Two deserters from Chita made their escape Wednesday. They disarmed Senior Lieutenant Boris Valov and shot him in the head. The two left the territory of the unit and were noticed by Major General Sergei Bayev, commander of the military district training facility, driving by in his service car. Bayev got out of the car to talk to the soldiers, and was shot. Bayev’s driver abandoned the car and escaped. The servicemen took the car and drove off. Several hours later both were detained in Chita. An investigation is underway.

MAY DAY RALLIES: THE NUMBERS

Moskovsky Komsomolets, May 4, 2001, p. 2

Police and labor unions have made their reports on May Day celebrations. Analysts are left with the impression that the police and the Federation of Independent Labor Unions are talking about different countries. “No incidents” is the only thing the reports agree on.

According to the labor unions, almost 2.5 million Russians attended demonstrations. The Interior Ministry says only 765,000 rallied all over the country. Moreover, the police counted demonstrations organized by labor unions and various “political” actions of leftist organizations.

A SPY SURRENDERS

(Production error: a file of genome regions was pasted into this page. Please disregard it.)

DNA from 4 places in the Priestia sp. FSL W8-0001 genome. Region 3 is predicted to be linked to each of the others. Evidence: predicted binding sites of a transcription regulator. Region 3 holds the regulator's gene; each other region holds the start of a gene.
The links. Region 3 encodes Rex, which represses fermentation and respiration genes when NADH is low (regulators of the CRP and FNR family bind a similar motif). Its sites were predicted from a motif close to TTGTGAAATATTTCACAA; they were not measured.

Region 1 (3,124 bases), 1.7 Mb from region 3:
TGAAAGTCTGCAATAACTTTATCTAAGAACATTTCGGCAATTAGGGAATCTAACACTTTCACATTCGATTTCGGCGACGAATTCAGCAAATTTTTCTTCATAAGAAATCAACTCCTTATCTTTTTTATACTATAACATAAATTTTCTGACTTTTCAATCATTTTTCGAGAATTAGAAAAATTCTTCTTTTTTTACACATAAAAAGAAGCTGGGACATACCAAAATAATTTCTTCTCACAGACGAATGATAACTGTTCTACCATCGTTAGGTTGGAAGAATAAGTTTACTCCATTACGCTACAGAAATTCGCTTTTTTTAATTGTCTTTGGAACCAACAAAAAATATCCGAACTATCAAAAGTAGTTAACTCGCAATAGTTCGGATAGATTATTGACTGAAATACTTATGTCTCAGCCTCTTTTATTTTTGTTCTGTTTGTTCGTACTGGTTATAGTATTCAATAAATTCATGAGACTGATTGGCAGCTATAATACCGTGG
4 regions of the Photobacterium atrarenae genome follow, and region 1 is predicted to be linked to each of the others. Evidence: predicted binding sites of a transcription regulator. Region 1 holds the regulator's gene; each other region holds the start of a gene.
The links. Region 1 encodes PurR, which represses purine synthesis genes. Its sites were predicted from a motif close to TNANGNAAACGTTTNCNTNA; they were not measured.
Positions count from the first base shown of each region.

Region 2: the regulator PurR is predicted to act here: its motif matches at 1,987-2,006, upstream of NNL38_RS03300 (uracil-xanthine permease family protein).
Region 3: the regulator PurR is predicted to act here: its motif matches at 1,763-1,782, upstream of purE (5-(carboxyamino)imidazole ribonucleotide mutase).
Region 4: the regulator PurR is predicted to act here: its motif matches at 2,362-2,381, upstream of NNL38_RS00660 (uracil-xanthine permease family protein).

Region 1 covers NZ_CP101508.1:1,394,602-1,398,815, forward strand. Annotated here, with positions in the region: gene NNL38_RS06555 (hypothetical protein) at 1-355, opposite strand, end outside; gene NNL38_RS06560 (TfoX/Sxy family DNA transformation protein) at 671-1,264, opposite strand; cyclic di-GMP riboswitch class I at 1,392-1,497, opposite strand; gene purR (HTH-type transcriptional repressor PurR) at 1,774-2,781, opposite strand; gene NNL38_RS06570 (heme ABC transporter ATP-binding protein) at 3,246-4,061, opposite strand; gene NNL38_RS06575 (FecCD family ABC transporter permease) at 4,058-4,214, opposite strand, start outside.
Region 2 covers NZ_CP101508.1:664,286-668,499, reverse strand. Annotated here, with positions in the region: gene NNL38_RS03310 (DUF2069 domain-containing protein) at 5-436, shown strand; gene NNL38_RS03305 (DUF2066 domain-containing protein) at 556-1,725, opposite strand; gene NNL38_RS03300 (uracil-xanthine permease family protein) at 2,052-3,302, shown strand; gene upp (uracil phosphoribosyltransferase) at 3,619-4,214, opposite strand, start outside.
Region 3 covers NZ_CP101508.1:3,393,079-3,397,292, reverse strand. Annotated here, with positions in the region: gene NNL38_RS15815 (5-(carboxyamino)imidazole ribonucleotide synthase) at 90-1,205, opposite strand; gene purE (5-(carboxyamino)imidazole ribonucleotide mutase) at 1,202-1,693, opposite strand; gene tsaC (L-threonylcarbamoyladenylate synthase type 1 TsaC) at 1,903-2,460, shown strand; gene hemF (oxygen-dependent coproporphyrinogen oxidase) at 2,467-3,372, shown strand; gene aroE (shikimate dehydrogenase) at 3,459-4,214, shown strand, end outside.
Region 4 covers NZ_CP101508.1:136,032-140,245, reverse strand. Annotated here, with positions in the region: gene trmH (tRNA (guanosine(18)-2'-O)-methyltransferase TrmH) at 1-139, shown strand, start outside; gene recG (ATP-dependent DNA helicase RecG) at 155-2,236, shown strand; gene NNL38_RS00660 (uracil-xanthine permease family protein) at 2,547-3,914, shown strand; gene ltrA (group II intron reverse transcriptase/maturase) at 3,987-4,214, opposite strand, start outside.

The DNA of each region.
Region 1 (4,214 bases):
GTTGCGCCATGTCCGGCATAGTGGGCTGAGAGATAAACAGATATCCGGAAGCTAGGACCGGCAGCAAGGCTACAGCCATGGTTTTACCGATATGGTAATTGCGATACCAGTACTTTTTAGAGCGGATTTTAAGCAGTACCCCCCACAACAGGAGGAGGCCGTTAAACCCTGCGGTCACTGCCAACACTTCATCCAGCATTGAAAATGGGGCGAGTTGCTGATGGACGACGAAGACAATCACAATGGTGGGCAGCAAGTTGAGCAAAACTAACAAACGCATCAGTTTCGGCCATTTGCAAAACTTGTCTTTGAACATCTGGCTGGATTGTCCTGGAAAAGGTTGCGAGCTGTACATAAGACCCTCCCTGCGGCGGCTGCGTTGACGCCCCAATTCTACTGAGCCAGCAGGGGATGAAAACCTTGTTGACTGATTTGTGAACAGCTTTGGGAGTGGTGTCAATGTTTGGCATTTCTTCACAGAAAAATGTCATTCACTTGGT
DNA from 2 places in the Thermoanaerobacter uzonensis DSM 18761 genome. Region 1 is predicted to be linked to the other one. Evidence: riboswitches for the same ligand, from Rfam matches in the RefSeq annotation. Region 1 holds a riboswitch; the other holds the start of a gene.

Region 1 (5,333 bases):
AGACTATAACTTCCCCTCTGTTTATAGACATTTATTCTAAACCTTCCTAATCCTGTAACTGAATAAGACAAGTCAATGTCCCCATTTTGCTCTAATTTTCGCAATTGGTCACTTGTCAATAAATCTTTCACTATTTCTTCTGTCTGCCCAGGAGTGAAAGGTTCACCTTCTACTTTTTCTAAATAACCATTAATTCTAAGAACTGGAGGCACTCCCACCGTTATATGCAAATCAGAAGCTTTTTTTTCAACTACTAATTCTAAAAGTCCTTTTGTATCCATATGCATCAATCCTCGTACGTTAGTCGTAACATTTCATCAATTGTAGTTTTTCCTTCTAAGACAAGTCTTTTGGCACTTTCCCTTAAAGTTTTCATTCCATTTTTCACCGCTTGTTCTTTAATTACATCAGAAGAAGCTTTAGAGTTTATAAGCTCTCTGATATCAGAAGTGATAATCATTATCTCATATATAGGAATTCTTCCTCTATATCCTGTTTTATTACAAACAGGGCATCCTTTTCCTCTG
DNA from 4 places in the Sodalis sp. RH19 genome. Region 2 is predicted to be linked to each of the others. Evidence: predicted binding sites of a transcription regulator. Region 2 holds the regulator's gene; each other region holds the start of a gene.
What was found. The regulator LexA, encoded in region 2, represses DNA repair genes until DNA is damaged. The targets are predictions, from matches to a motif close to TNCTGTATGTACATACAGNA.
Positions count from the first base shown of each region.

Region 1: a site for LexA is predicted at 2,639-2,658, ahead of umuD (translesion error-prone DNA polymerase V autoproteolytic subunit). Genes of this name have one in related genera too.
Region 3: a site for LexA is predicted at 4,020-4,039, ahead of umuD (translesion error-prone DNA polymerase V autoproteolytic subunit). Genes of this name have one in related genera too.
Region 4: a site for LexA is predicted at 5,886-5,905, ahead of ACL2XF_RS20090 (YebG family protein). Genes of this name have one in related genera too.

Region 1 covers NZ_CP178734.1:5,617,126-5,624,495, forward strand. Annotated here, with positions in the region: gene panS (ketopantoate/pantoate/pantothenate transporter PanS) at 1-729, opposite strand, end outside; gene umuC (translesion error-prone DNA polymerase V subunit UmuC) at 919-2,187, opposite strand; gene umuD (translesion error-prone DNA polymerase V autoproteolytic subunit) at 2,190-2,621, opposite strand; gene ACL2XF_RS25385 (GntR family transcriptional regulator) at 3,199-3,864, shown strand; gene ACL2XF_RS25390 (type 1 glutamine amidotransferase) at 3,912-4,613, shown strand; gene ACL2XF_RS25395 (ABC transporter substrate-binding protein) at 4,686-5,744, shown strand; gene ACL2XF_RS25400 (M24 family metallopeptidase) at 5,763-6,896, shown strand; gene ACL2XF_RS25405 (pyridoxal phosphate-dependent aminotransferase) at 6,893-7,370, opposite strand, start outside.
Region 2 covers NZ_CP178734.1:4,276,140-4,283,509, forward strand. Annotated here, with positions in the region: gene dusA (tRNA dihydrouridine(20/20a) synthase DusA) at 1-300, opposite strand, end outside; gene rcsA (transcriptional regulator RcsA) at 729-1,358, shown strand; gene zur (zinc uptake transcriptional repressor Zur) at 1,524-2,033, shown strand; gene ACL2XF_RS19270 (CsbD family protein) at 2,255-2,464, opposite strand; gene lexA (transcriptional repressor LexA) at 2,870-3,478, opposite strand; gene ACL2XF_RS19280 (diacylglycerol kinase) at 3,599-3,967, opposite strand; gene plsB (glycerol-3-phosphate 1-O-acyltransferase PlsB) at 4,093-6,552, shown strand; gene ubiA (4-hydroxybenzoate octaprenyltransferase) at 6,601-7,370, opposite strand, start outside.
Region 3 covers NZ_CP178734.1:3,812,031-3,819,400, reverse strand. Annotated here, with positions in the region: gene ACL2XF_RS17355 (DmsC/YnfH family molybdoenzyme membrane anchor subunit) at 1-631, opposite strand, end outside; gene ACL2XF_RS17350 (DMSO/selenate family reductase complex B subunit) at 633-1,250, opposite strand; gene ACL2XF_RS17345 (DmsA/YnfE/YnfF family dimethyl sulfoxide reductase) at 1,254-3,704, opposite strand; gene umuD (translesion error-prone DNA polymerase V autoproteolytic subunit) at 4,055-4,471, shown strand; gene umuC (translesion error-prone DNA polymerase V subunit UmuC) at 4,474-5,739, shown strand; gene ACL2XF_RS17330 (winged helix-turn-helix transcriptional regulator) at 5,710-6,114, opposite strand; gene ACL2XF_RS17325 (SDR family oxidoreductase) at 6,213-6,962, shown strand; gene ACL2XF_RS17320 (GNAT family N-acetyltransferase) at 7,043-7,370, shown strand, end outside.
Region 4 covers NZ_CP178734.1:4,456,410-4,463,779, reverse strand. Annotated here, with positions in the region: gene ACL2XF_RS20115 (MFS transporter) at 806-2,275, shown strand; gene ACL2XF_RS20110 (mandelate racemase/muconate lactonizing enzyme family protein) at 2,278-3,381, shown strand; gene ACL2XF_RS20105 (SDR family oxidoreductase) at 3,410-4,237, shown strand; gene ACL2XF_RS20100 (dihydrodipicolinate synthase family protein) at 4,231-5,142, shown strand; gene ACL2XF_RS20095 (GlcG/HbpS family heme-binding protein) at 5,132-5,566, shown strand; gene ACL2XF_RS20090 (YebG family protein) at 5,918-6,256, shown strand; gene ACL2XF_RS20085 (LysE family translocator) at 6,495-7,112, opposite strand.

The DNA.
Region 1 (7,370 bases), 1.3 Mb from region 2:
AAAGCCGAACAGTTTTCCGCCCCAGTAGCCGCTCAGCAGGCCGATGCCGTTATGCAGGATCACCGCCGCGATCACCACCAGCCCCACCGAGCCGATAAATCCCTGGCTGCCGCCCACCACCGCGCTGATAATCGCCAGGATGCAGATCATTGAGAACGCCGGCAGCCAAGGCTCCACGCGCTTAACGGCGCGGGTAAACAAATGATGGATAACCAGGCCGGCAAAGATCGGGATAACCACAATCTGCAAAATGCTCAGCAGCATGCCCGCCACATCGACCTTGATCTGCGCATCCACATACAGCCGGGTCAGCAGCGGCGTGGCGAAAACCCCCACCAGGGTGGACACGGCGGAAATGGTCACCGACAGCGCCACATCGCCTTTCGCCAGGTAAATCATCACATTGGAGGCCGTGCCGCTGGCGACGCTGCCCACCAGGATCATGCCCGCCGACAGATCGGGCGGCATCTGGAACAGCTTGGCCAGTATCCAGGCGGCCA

Tribuna, May 4, 2001, p. 3

Sources in the Voronezh Regional Directorate of the Federal Security Service say a Russian citizen of Chechen origin, aged 20, name undisclosed, has approached secret services to say he had been working for French intelligence since 1998. The young man attracted foreigners with his knowledge of the situation in Chechnya, plus personal contacts with many influential Chechens like Khasbulatov, Yandarbiyev, and Khadzhiyev. In 1995, the young man was Khasbulatov’s press secretary.

The information he was supposed to provide covered a broad range of issues from the general situation in Chechnya to whether Russian secret services had been involved in abduction of foreigners.

ON TAX RETURNS

Moskovsky Komsomolets, May 4, 2001, p. 1

Tax returns in Russia had to be submitted by May 3.

The system of monitoring major purchases by Russian citizens is all but complete. Property deals are registered at the Moscow Committee of Registration, gold purchases at banks licensed by the Central Bank, and all vehicle purchases are registered at the traffic police. All these bodies (and others as well) send all relevant information to the State Tax Inspectorate.

In 2001, the state hopes to receive almost 3 million tax returns.

KHATTAB’S FOLLOWER CAUGHT

Trud-7, May 4, 2001, p. 4

Ziyabuddin Ziyabuddinov, 24, has been detained by Kazakhstan law enforcement agencies in Almaty. Ziyabuddinov is suspected of being behind the bomb blast in Buinaksk, Dagestan, on September 4, 1999, which killed 64 and wounded over 100.

The regional department of the National Security Committee says Ziyabuddinov used a different identity. He is now in detention in Kazakhstan, to be extradited to Russia.

Six involved criminals have already been tried by the Supreme Court of Dagestan. Two of them, Isa Zainutdinov and Alisultan Salikhov, received life sentences. Shamil Omarov and Magomed Salikhov are still at large.

The investigation says all involved criminals are Wahhabi fundamentalists acting on orders from Khattab.